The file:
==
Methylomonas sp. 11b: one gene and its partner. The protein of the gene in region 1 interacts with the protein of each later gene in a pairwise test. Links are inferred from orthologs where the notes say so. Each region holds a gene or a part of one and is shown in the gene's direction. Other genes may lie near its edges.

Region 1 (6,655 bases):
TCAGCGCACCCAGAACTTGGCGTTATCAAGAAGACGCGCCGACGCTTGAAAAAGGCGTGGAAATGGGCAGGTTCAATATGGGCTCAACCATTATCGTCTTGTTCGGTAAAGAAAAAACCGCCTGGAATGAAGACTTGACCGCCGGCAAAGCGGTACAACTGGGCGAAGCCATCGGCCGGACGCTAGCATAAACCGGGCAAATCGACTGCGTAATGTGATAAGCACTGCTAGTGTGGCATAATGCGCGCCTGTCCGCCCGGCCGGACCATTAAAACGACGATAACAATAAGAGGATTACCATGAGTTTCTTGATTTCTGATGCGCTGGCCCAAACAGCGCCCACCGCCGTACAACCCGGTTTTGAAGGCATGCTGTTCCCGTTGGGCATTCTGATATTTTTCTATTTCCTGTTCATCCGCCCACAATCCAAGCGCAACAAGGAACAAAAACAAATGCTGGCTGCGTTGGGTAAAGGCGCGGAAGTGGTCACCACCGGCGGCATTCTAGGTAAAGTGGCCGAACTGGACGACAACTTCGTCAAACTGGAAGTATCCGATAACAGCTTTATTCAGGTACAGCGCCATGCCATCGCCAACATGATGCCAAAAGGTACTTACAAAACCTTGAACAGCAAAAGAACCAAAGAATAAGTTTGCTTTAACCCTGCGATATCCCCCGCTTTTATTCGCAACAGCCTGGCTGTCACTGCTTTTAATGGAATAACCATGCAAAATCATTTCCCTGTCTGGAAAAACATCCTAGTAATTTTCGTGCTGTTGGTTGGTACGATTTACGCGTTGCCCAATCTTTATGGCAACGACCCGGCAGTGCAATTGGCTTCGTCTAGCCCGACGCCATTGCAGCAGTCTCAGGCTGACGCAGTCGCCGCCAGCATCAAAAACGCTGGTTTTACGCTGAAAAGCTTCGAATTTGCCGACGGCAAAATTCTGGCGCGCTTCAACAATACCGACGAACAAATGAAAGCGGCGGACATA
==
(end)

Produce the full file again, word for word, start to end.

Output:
Methylomonas sp. 11b: one gene and its partner. The protein of the gene in region 1 interacts with the protein of each later gene in a pairwise test. Links are inferred from orthologs where the notes say so. Each region holds a gene or a part of one and is shown in the gene's direction. Other genes may lie near its edges.

Region 1 (6,655 bases):
TCAGCGCACCCAGAACTTGGCGTTATCAAGAAGACGCGCCGACGCTTGAAAAAGGCGTGGAAATGGGCAGGTTCAATATGGGCTCAACCATTATCGTCTTGTTCGGTAAAGAAAAAACCGCCTGGAATGAAGACTTGACCGCCGGCAAAGCGGTACAACTGGGCGAAGCCATCGGCCGGACGCTAGCATAAACCGGGCAAATCGACTGCGTAATGTGATAAGCACTGCTAGTGTGGCATAATGCGCGCCTGTCCGCCCGGCCGGACCATTAAAACGACGATAACAATAAGAGGATTACCATGAGTTTCTTGATTTCTGATGCGCTGGCCCAAACAGCGCCCACCGCCGTACAACCCGGTTTTGAAGGCATGCTGTTCCCGTTGGGCATTCTGATATTTTTCTATTTCCTGTTCATCCGCCCACAATCCAAGCGCAACAAGGAACAAAAACAAATGCTGGCTGCGTTGGGTAAAGGCGCGGAAGTGGTCACCACCGGCGGCATTCTAGGTAAAGTGGCCGAACTGGACGACAACTTCGTCAAACTGGAAGTATCCGATAACAGCTTTATTCAGGTACAGCGCCATGCCATCGCCAACATGATGCCAAAAGGTACTTACAAAACCTTGAACAGCAAAAGAACCAAAGAATAAGTTTGCTTTAACCCTGCGATATCCCCCGCTTTTATTCGCAACAGCCTGGCTGTCACTGCTTTTAATGGAATAACCATGCAAAATCATTTCCCTGTCTGGAAAAACATCCTAGTAATTTTCGTGCTGTTGGTTGGTACGATTTACGCGTTGCCCAATCTTTATGGCAACGACCCGGCAGTGCAATTGGCTTCGTCTAGCCCGACGCCATTGCAGCAGTCTCAGGCTGACGCAGTCGCCGCCAGCATCAAAAACGCTGGTTTTACGCTGAAAAGCTTCGAATTTGCCGACGGCAAAATTCTGGCGCGCTTCAACAATACCGACGAACAAATGAAAGCGGCGGACATA